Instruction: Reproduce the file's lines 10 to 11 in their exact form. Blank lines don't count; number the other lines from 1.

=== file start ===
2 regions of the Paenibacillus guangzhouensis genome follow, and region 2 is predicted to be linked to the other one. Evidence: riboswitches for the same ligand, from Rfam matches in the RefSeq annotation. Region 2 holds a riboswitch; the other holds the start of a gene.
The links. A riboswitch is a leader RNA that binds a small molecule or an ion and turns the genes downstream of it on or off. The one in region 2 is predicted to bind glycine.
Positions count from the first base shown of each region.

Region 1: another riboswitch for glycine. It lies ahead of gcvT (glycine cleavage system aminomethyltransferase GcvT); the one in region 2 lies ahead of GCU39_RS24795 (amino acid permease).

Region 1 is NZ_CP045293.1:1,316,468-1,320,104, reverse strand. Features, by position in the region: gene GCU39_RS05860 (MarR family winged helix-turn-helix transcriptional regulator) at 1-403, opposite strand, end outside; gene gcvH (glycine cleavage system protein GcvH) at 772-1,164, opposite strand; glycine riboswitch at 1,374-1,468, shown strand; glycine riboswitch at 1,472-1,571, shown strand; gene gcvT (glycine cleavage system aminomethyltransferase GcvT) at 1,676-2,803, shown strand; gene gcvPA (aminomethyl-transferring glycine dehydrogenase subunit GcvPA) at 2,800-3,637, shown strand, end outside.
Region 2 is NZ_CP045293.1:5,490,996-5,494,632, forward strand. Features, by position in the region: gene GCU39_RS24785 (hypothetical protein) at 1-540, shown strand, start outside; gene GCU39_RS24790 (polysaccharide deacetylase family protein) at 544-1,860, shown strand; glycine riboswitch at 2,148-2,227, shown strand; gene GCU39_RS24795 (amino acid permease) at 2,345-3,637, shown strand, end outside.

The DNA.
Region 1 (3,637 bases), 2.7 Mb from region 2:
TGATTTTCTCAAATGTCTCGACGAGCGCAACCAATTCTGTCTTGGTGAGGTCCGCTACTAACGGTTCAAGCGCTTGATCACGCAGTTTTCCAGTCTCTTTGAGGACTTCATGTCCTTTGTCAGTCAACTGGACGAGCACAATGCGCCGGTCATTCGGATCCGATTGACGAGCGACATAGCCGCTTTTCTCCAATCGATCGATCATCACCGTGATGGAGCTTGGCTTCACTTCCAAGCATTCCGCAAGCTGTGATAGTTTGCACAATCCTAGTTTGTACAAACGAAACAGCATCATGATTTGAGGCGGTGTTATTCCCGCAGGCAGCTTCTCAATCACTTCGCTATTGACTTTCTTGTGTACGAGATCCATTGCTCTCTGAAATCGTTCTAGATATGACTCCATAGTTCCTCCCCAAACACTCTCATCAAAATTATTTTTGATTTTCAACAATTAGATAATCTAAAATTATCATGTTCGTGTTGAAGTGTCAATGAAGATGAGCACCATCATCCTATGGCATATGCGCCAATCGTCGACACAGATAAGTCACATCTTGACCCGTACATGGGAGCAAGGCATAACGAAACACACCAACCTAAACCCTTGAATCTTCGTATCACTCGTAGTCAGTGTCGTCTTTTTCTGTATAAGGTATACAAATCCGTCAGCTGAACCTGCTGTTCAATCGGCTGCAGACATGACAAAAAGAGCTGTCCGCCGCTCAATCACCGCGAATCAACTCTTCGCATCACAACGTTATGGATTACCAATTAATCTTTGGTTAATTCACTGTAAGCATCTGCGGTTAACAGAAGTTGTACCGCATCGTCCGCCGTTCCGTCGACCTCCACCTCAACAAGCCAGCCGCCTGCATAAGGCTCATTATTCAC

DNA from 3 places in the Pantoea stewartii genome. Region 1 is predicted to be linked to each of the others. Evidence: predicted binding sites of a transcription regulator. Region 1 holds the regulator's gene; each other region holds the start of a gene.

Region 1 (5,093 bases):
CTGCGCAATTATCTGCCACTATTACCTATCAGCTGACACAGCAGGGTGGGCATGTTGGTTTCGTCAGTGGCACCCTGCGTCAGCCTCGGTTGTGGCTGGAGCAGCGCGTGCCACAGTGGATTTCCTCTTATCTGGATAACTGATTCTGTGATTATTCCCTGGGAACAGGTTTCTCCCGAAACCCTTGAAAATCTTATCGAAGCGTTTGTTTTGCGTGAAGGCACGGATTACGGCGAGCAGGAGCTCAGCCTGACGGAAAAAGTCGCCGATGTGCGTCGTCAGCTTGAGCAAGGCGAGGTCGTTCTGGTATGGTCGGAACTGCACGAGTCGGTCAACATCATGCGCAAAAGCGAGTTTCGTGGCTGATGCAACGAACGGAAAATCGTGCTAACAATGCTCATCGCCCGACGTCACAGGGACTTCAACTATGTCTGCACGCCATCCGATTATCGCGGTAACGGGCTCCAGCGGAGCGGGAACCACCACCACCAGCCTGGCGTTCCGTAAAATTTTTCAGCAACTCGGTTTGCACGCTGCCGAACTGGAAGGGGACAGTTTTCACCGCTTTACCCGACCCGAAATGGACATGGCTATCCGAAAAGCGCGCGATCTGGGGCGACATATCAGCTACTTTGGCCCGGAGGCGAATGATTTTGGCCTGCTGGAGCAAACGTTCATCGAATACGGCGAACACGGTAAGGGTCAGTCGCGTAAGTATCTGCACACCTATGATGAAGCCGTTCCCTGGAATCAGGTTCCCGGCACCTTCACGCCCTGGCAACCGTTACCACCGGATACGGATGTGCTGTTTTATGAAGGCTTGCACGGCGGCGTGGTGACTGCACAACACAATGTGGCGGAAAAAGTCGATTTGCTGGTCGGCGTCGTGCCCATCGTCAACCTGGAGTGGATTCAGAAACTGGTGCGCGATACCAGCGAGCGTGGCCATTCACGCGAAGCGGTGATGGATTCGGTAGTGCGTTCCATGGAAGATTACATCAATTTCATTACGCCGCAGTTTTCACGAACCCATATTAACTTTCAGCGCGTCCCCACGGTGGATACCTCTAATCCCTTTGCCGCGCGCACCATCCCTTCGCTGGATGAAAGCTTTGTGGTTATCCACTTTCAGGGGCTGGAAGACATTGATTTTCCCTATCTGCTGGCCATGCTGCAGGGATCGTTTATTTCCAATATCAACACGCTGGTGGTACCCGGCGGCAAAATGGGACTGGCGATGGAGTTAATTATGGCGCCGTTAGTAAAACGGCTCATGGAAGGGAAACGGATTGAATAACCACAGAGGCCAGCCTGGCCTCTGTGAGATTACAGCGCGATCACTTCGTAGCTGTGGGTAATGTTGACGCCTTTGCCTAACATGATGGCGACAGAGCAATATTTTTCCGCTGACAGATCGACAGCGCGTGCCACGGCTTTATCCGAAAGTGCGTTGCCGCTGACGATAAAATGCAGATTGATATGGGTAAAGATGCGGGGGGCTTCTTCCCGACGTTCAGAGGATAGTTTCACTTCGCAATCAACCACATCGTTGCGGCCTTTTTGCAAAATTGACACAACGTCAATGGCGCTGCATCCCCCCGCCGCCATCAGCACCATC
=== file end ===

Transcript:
DNA from 3 places in the Pantoea stewartii genome. Region 1 is predicted to be linked to each of the others. Evidence: predicted binding sites of a transcription regulator. Region 1 holds the regulator's gene; each other region holds the start of a gene.

Region 1 (5,093 bases):